The long drive and short time on this trail may deter some, but the view from the top of Chinidere Mountain is one of most spectacular in the area. On a clear day, you'll enjoy a 360-degree view of all the surrounding volcanoes, canyons, valleys, and even a bit of desert.
From the parking area, head toward the information sign through the campground and follow the signs for the Wahtum Express. This leads to 250 wooden steps that descend to the edge of Wahtum Lake. "Wahtum" is a local Native American word that translates to "pond" or "body of water."
At the bottom of the stairs, look for a big tree with two Pacific Crest Trail (PCT) signs that stands next to a lakeside campsite. Turn right here to head north on the PCT. This is the beginning and end of the loop. Going left here would lead to a much steeper climb to the top.
The trail gradually climbs through a forest of hemlocks that is punctuated with an impressive array of wildflowers and different underbrush ranging from bunchberry, thimbleberry, vanilla leaf, columbine, huckleberry, and salomberry. Occasionally the trail crosses a tiny spring, and after about a mile the trail begins to meander through a more open forest with a beargrass-covered floor and a seemingly infinite number of trees. At 1.9 miles you will reach the junction with the Herman Creek Trail.
Keep heading straight for another tenth of a mile to find the Chinidere Cutoff Trail that descends to the left, which will be the return route; continue another 100 feet and find a Chinidere Mountain sign and stay right to leave the PCT and begin the climb to the peak. You will gaining about 400 feet in just a third of a mile. Be sure to watch for a side trail that leads into the open at one of the first switchbacks. Take this detour to find a rocky scramble up the west side of the mountain and some interesting rock benches. Otherwise, continue on the true trail to reach the top.
The trail narrows as it climbs a ridge that is lush with wildflowers. Mount Hood becomes visible just as the trail reaches the ridge, and the breathtaking, 360-degree view can be fully enjoyed once the summit is reached. Look to the east to see Wahtum Lake and the Hood River Valley. To the left is Dalles Mountain and the deserts of Central Oregon. The big peak with all the radio towers is Mount Defiance, the highest point in the Columbia River Gorge, and to the left is Mount Adams. The ridge that sits just in front of Mount Adams is Tomlike Mountain, and off in the distance are Mount Rainer and Mount St. Helens. Down below to the west is Eagle Creek Canyon and Tanner Butte in the distance beyond. Look for rusty cables left over from an old Forest Service fire lookout and man made pits and tent sites constructed from the surrounding rocks.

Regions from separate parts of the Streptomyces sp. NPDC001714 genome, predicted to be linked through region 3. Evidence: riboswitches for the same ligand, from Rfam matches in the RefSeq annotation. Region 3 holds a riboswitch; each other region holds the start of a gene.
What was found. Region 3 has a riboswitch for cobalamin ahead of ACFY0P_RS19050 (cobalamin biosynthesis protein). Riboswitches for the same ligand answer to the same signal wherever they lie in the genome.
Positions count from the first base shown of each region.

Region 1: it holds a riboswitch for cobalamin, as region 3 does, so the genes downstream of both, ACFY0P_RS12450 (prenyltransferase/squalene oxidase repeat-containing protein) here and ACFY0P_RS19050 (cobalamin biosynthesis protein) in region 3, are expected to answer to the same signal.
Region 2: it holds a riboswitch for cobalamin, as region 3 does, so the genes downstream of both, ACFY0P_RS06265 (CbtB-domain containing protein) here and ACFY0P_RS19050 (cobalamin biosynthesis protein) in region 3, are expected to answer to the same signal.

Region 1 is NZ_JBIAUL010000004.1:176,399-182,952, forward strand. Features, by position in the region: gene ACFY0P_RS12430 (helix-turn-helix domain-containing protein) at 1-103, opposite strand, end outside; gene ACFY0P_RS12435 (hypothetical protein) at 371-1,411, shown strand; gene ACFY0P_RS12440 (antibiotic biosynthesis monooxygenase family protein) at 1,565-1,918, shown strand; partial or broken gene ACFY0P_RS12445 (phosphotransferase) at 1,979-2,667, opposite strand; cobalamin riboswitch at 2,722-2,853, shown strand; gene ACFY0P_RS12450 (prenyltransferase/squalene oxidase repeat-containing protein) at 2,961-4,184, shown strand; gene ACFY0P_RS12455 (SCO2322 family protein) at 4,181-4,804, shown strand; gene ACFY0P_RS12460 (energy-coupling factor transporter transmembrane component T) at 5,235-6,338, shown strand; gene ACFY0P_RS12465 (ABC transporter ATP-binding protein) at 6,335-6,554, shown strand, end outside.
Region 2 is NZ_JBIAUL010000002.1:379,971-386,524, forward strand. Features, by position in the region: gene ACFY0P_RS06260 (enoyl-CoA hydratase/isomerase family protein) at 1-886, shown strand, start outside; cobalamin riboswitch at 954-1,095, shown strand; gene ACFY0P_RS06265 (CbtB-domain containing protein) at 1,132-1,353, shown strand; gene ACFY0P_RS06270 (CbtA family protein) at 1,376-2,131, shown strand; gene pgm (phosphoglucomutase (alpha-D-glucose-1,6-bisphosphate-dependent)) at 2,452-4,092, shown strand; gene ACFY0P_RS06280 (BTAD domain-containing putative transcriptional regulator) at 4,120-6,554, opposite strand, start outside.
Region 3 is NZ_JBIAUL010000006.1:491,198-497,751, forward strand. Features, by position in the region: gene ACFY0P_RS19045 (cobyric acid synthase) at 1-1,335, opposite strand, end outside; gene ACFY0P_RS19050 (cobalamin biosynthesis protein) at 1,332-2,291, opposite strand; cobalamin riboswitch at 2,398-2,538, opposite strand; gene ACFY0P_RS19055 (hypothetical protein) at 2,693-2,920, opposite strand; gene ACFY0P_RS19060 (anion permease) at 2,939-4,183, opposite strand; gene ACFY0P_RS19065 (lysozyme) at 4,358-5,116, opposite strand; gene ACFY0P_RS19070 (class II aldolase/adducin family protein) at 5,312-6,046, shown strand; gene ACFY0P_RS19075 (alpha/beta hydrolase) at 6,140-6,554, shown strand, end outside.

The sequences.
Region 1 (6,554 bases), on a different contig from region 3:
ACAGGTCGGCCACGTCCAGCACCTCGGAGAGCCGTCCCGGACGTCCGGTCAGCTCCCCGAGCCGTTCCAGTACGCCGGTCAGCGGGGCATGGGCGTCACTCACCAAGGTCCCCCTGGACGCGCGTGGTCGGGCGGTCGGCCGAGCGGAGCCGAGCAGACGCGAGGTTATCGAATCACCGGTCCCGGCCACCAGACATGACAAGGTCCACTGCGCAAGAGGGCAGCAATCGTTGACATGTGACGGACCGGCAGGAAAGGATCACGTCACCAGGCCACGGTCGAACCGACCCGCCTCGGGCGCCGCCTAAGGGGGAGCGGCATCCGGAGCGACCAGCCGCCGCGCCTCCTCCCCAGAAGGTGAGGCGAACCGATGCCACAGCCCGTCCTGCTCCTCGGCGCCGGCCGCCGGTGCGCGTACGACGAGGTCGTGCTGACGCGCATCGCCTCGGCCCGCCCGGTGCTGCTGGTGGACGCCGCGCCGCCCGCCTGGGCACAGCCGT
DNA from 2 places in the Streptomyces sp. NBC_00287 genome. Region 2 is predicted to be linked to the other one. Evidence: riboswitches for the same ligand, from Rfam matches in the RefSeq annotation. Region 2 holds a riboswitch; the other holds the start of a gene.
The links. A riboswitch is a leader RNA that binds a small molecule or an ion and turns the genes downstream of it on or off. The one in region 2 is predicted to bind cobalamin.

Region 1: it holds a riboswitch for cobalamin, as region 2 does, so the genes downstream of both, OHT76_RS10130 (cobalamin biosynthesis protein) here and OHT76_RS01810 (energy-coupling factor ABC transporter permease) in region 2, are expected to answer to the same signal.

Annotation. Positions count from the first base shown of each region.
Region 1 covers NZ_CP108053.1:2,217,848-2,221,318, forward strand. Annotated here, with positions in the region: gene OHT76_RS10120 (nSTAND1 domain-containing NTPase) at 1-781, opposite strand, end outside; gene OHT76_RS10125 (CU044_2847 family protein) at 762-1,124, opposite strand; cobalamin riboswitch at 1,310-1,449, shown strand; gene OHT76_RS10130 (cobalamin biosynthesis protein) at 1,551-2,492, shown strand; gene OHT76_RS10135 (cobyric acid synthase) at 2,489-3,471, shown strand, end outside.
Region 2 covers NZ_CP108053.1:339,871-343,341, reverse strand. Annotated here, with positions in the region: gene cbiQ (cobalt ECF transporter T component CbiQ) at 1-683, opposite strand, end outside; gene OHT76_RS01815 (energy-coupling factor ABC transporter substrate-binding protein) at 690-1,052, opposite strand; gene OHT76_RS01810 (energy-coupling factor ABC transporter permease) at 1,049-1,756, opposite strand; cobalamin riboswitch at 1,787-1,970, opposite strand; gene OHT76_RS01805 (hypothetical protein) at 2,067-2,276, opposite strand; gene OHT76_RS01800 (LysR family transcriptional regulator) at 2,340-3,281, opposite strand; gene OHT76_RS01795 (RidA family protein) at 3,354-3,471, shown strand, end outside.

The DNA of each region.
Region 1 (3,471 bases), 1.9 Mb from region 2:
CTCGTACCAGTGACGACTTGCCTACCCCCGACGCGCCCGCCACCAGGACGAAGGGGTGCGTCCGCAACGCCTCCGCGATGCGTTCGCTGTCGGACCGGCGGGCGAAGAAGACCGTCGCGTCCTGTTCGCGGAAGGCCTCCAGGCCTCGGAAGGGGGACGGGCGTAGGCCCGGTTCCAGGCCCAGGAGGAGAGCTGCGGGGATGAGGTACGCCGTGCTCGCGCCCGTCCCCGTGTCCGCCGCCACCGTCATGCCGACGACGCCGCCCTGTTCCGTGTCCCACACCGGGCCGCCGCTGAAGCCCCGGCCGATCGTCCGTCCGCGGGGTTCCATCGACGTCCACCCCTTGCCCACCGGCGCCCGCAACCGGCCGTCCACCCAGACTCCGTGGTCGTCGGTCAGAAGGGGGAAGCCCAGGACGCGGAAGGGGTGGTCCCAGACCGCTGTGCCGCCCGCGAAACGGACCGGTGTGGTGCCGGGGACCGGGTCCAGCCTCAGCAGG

To head back to the parking area, follow the trail back to the Chinidere Cutoff Trail that drops off to the right. It is a steep descent to the lake, and the trail will cross a stream or two depending on the time of year. A pipe that was once used to supply water to the some of the campsites on the north shore of the lake will become exposed on the way down. The trail passes several marked campsites before it crosses the East Fork of Eagle Creek on a logjam. The trail then intersects with the top of Eagle Creek National Recreation Trail. Stay left to continue around Wahtum lake, passing more campsites and a spot on the lake's shore that provides a view up to the peak of Chinidere Mountain. Find the steps back up the Wahtum Express to the parking area just past the big tree with the PCT signs.